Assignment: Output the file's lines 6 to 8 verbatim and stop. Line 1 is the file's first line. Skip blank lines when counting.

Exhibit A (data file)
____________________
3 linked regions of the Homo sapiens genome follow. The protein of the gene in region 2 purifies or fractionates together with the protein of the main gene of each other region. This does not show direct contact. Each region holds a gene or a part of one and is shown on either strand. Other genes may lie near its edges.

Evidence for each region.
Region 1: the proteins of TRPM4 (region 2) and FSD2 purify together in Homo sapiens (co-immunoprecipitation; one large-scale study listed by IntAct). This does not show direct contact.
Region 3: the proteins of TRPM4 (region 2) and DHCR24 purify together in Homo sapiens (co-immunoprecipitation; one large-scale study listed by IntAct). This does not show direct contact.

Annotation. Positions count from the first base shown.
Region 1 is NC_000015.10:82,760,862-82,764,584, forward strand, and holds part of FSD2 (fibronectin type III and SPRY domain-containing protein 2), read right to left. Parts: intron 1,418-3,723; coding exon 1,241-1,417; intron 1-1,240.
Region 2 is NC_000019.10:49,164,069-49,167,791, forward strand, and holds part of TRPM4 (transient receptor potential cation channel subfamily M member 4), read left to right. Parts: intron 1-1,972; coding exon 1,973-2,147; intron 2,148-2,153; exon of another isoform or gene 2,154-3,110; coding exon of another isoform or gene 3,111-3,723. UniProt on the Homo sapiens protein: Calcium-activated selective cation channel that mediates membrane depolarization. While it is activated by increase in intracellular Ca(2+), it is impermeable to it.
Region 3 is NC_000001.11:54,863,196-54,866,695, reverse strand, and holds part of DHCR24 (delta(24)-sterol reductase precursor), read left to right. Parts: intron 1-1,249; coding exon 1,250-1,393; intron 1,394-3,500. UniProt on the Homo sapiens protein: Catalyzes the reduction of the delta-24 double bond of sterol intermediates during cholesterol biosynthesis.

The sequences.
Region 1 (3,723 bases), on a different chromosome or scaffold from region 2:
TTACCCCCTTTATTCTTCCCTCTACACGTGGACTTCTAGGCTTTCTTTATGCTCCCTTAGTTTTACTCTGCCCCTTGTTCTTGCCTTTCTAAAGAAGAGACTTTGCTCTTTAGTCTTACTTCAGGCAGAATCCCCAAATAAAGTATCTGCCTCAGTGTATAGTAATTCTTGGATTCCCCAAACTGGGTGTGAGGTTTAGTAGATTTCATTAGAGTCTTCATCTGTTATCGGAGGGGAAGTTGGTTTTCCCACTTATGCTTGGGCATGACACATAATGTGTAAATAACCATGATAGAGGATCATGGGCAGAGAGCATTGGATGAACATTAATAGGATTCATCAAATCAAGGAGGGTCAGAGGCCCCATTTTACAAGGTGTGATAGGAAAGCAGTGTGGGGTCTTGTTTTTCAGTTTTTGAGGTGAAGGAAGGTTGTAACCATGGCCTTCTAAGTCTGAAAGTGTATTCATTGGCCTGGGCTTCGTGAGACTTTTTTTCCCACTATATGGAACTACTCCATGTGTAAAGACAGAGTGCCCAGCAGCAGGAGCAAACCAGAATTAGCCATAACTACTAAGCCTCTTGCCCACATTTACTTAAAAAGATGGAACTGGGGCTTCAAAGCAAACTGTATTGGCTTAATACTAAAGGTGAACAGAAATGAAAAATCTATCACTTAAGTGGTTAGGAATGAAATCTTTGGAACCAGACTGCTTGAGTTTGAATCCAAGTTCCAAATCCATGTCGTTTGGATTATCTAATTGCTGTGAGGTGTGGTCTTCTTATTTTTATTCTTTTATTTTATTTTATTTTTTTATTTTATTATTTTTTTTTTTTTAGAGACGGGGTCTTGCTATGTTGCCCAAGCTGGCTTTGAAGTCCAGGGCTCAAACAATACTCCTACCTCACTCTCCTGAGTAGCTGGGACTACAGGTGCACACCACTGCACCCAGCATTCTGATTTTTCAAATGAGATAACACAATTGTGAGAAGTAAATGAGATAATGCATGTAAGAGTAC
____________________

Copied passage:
Region 1 is NC_000015.10:82,760,862-82,764,584, forward strand, and holds part of FSD2 (fibronectin type III and SPRY domain-containing protein 2), read right to left. Parts: intron 1,418-3,723; coding exon 1,241-1,417; intron 1-1,240.
Region 2 is NC_000019.10:49,164,069-49,167,791, forward strand, and holds part of TRPM4 (transient receptor potential cation channel subfamily M member 4), read left to right. Parts: intron 1-1,972; coding exon 1,973-2,147; intron 2,148-2,153; exon of another isoform or gene 2,154-3,110; coding exon of another isoform or gene 3,111-3,723. UniProt on the Homo sapiens protein: Calcium-activated selective cation channel that mediates membrane depolarization. While it is activated by increase in intracellular Ca(2+), it is impermeable to it.
Region 3 is NC_000001.11:54,863,196-54,866,695, reverse strand, and holds part of DHCR24 (delta(24)-sterol reductase precursor), read left to right. Parts: intron 1-1,249; coding exon 1,250-1,393; intron 1,394-3,500. UniProt on the Homo sapiens protein: Catalyzes the reduction of the delta-24 double bond of sterol intermediates during cholesterol biosynthesis.